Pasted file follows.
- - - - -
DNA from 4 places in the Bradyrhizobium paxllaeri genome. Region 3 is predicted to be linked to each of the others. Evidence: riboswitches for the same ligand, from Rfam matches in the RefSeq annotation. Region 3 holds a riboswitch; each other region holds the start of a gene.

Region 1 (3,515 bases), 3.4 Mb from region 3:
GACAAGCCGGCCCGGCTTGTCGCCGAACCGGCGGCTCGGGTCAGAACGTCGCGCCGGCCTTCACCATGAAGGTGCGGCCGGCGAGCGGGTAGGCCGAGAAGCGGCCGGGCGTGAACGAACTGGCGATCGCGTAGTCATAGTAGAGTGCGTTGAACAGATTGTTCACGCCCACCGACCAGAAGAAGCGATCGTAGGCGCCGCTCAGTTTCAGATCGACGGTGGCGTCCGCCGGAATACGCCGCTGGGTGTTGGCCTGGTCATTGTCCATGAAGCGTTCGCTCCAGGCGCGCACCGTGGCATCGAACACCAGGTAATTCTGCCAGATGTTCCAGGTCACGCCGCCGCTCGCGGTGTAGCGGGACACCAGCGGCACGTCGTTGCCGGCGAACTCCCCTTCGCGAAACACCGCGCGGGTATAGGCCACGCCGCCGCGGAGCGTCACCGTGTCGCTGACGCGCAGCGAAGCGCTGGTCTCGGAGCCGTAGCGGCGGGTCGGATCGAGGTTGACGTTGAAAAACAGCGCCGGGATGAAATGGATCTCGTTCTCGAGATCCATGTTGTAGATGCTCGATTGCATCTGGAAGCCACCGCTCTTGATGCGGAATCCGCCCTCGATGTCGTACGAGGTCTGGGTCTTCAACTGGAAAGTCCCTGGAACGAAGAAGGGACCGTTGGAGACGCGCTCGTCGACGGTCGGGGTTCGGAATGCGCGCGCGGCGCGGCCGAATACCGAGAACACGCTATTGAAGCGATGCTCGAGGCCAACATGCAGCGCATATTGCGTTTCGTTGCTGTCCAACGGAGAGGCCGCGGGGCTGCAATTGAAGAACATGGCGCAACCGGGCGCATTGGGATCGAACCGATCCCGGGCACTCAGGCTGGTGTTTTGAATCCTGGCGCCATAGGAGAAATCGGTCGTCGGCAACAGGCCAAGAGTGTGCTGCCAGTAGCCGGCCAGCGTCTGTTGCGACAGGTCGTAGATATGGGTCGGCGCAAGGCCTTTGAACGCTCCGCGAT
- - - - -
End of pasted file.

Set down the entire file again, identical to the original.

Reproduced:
DNA from 4 places in the Bradyrhizobium paxllaeri genome. Region 3 is predicted to be linked to each of the others. Evidence: riboswitches for the same ligand, from Rfam matches in the RefSeq annotation. Region 3 holds a riboswitch; each other region holds the start of a gene.

Region 1 (3,515 bases), 3.4 Mb from region 3:
GACAAGCCGGCCCGGCTTGTCGCCGAACCGGCGGCTCGGGTCAGAACGTCGCGCCGGCCTTCACCATGAAGGTGCGGCCGGCGAGCGGGTAGGCCGAGAAGCGGCCGGGCGTGAACGAACTGGCGATCGCGTAGTCATAGTAGAGTGCGTTGAACAGATTGTTCACGCCCACCGACCAGAAGAAGCGATCGTAGGCGCCGCTCAGTTTCAGATCGACGGTGGCGTCCGCCGGAATACGCCGCTGGGTGTTGGCCTGGTCATTGTCCATGAAGCGTTCGCTCCAGGCGCGCACCGTGGCATCGAACACCAGGTAATTCTGCCAGATGTTCCAGGTCACGCCGCCGCTCGCGGTGTAGCGGGACACCAGCGGCACGTCGTTGCCGGCGAACTCCCCTTCGCGAAACACCGCGCGGGTATAGGCCACGCCGCCGCGGAGCGTCACCGTGTCGCTGACGCGCAGCGAAGCGCTGGTCTCGGAGCCGTAGCGGCGGGTCGGATCGAGGTTGACGTTGAAAAACAGCGCCGGGATGAAATGGATCTCGTTCTCGAGATCCATGTTGTAGATGCTCGATTGCATCTGGAAGCCACCGCTCTTGATGCGGAATCCGCCCTCGATGTCGTACGAGGTCTGGGTCTTCAACTGGAAAGTCCCTGGAACGAAGAAGGGACCGTTGGAGACGCGCTCGTCGACGGTCGGGGTTCGGAATGCGCGCGCGGCGCGGCCGAATACCGAGAACACGCTATTGAAGCGATGCTCGAGGCCAACATGCAGCGCATATTGCGTTTCGTTGCTGTCCAACGGAGAGGCCGCGGGGCTGCAATTGAAGAACATGGCGCAACCGGGCGCATTGGGATCGAACCGATCCCGGGCACTCAGGCTGGTGTTTTGAATCCTGGCGCCATAGGAGAAATCGGTCGTCGGCAACAGGCCAAGAGTGTGCTGCCAGTAGCCGGCCAGCGTCTGTTGCGACAGGTCGTAGATATGGGTCGGCGCAAGGCCTTTGAACGCTCCGCGAT